EurDyscover - DYT1 dystonia
Project’s full name: Pathophysiology of dystonia – role of gene-environment interaction and common pathophysiological pathways
What is dystonia?
Dystonia is a neurological disease that, although considered rare, affects 3 million people worldwide. This disease is characterized by an increase in muscle contractions, leading to abnormal movements and postures. Its manifestation is varied and may appear only in one limb or body segment (focal dystonia) or involving the whole body (generalized dystonia). Additionally, dystonia can appear as a symptom of other neurological diseases (such as Parkinson’s disease) or as a side effect of some chronic treatments. Nevertheless, this disease is highly disabling, and its manifestation can even begin during childhood. To date, its pathophysiology remains unknown and therapeutic options, such as deep brain stimulation, are invasive and limited. Thus, there is an urgent need for new treatments for dystonias.
The EurDyscover project
The EurDyscover consortium was established between the Champalimaud Foundation (Lisbon), the Santa Lucia Foundation (Rome), the Charité Hospital (Berlin), the University Hospital of Würzburg (Würzburg), the Charles University Faculty of Medicine (Prague) and the Hospital Pitié-Salpêtrière (Paris). The aim of this consortium is to understand the pathophysiological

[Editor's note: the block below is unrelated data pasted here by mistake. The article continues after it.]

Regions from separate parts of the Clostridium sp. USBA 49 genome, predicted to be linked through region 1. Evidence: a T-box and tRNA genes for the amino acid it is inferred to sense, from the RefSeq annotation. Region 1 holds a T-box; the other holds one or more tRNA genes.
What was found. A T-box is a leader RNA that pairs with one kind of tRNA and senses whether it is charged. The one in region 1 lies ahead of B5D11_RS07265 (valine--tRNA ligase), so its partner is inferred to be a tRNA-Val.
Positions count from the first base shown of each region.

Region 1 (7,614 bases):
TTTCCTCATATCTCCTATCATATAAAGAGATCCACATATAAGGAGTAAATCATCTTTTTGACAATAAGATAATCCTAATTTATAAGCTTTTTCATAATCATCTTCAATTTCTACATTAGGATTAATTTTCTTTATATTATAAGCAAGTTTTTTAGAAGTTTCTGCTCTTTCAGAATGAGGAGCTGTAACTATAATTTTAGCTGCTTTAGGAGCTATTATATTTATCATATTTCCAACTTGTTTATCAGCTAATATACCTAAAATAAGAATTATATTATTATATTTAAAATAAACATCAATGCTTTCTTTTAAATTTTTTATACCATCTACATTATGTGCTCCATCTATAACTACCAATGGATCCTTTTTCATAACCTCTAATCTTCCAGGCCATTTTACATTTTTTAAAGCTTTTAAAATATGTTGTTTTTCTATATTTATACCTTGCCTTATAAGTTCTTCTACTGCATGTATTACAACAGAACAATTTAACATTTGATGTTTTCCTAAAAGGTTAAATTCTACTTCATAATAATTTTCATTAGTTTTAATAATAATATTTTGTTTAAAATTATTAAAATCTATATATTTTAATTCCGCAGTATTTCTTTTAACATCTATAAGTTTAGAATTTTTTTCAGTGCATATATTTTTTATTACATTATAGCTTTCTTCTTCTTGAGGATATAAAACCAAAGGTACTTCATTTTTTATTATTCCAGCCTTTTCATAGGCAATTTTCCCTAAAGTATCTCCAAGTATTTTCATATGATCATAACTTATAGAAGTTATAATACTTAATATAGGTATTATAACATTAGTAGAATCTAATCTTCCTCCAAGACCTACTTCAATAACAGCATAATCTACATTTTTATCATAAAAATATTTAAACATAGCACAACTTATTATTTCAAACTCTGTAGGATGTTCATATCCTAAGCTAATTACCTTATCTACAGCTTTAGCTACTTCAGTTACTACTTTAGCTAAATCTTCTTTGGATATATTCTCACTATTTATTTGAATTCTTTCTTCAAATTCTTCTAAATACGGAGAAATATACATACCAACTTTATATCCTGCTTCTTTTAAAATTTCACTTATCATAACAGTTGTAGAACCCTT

mechanisms of dystonia, from molecules to brain circuits, study the progression of the disease and identify new biomarkers.
The subproject carried out at Champalimaud Foundation uses mouse models of dystonia to understand the underlying changes in motor circuits. Using inertial sensors and machine learning techniques, we are developing new ways to assess motor symptoms in these models. This assessment of movement is paired with the study of basal ganglia physiology to understand whether these may be more efficient therapeutic targets for the treatment of dystonia.